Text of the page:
Dr Jabbour on the Results of the PhALLCON Trial in Newly Diagnosed Ph+ ALL


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Elias Jabbour, MD, discusses outcomes from the phase 3 PhALLCON trial in patients with Ph-positive acute lymphoblastic leukemia.

Elias Jabbour, MD, professor, Department of Leukemia, Division of Cancer Medicine, The University of Texas MD Anderson Cancer Center, discusses outcomes from the phase 3 PhALLCON trial (NCT03589326) in patients with Philadelphia chromosome (Ph)–positive acute lymphoblastic leukemia (ALL).

PhALLCON evaluated chemotherapy in combination with either ponatinib (Iclusig) or imatinib (Gleevec) in patients with newly diagnosed, Ph-positive ALL. Patients received ponatinib at 30 mg daily or imatinib at 600 mg daily in combination with reduced-intensity chemotherapy through the end of induction, consolidation, and post-consolidation. Notably, patients were only allowed to continue study treatment per investigator’s discretion if they had achieved a complete response (CR) or a CR with incomplete hematologic recovery and MRD negativity at the end of induction. After cycle 20, patients received ponatinib or imatinib monotherapy until unacceptable toxicity or disease progression. The findings from this trial supported the March 2024 FDA accelerated approval of ponatinib plus chemotherapy for this indication.

PhALLCON met its primary end point of minimal residual disease (MRD)–negative CR for 4 weeks at the end of induction. Ponatinib induced an MRD-negative CR rate of 30% vs 12% with imatinib (risk difference, 0.18; 95% CI, 0.08-0.28; P = .0004). Other key end points included event-free survival (EFS) and overall survival (OS), which remained immature at the most recent data cutoff date. Notably, molecular relapse was not considered an event in PhALLCON, Jabbour says. Therefore, patients in the imatinib arm who developed MRD-positive disease were permitted to cross over to receive ponatinib. Despite the trial’s crossover design, more patients who were initially enrolled in the imatinib arm received subsequent therapy compared with those in the ponatinib arm, Jabbour explains.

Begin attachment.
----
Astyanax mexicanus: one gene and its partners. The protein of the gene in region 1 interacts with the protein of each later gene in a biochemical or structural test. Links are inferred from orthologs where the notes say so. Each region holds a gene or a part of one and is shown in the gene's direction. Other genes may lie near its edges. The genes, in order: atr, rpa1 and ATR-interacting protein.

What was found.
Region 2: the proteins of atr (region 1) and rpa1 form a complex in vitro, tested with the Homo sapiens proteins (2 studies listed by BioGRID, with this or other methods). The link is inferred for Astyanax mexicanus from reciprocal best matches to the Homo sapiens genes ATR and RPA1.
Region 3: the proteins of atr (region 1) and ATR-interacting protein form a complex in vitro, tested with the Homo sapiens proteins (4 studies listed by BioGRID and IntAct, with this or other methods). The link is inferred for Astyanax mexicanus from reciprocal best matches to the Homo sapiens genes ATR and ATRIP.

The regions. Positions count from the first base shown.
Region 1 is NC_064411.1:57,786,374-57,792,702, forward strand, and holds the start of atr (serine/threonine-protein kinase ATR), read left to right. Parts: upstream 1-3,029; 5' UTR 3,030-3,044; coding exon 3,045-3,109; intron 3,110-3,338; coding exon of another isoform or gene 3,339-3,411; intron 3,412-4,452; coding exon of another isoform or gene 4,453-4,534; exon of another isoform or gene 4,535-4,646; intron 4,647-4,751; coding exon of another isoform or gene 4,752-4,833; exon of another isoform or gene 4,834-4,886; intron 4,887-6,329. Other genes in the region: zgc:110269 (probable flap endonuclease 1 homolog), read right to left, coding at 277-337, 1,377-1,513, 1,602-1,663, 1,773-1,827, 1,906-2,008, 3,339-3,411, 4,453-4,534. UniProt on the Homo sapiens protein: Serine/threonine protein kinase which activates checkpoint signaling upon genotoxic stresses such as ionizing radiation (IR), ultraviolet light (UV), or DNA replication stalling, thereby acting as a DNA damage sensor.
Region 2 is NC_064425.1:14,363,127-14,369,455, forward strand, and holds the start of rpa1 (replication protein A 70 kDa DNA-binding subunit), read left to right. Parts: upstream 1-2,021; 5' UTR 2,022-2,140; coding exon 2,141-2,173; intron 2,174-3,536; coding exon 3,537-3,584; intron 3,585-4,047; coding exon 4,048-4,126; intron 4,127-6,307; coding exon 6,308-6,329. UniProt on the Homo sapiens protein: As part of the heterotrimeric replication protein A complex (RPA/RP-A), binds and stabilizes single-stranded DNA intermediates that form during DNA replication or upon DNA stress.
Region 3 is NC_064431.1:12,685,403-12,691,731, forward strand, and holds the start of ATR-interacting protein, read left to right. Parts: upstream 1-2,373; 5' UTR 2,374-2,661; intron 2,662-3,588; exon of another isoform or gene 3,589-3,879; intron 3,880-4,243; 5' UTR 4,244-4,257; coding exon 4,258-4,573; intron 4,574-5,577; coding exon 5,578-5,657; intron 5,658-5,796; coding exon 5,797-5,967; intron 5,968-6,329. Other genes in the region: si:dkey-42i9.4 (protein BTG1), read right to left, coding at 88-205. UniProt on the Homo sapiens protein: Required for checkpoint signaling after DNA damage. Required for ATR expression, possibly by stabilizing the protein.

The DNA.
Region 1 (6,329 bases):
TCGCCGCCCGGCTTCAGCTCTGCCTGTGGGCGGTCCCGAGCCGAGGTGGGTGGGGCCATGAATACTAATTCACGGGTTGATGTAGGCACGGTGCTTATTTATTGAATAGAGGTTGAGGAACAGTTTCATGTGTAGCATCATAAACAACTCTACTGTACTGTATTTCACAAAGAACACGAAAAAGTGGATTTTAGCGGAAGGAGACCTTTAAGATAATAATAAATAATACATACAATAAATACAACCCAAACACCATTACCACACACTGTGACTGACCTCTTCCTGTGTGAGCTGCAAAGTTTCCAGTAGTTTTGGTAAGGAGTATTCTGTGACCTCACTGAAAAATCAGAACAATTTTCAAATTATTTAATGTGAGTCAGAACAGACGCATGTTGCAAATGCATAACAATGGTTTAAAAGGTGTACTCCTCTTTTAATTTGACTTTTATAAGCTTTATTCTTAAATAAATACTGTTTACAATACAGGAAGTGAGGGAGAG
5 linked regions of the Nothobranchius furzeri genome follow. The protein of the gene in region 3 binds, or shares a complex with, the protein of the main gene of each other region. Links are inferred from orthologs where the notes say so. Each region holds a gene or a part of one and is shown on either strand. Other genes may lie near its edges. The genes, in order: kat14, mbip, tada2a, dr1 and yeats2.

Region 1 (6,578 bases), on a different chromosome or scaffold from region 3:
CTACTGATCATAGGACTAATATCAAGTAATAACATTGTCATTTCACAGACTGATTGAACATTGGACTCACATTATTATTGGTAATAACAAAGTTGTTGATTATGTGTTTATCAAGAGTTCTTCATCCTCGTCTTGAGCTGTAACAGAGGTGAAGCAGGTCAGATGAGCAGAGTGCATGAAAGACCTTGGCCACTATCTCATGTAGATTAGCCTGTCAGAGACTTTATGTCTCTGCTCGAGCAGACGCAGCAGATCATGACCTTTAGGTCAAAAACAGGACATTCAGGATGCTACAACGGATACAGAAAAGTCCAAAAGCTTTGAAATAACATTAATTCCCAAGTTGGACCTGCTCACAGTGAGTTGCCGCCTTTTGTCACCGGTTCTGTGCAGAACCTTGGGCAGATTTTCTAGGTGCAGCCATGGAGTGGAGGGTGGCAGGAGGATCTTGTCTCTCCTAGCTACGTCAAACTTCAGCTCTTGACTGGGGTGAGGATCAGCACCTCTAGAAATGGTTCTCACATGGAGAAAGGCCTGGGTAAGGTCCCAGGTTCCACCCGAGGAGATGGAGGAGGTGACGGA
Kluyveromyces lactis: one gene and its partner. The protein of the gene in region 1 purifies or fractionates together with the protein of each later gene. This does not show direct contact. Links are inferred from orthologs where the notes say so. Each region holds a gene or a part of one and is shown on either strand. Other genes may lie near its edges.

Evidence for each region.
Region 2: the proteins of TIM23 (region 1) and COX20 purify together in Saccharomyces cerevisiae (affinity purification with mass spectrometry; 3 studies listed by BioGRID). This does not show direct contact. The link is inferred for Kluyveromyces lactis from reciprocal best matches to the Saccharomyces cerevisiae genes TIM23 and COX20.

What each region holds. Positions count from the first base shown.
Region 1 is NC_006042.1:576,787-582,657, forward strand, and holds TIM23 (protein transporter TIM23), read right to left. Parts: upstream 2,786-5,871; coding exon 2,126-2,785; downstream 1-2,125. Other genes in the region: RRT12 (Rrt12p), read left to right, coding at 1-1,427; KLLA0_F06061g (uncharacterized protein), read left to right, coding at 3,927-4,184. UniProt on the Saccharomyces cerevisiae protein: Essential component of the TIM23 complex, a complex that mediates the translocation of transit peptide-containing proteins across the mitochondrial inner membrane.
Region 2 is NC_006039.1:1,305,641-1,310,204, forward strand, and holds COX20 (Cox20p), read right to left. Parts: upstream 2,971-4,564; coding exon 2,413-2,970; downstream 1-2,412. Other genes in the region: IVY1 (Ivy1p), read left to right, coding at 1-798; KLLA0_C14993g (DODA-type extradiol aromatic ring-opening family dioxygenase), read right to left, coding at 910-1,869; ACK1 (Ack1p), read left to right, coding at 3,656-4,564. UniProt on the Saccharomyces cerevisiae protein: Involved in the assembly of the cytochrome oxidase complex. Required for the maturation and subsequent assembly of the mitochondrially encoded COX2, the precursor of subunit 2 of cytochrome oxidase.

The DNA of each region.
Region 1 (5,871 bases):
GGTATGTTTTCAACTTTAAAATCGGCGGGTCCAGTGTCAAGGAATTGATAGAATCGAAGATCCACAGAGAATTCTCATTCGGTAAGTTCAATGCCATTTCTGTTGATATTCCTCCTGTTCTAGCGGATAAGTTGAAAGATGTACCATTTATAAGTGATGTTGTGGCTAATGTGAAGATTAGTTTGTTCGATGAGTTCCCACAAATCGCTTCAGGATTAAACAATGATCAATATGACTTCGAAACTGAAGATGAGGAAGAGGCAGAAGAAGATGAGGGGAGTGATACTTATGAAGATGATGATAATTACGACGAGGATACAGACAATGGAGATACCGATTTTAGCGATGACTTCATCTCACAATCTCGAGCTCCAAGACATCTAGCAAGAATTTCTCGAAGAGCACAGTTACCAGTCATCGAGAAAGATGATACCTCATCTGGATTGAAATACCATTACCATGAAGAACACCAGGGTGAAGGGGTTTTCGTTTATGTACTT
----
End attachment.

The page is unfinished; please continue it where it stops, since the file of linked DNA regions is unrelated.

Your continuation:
Uncensored EFS outcomes trended in favor of ponatinib vs imatinib; the median EFS was not reached with ponatinib and was reached with imatinib (HR, 0.652, 95% CI, 0.385-0.455), Jabbour emphasizes. Longer follow-up is needed to determine how the EFS and OS differences between the 2 arms will mature. These data may lead to the full FDA approval of ponatinib for patients with newly diagnosed, Ph-positive ALL, Jabbour concludes.

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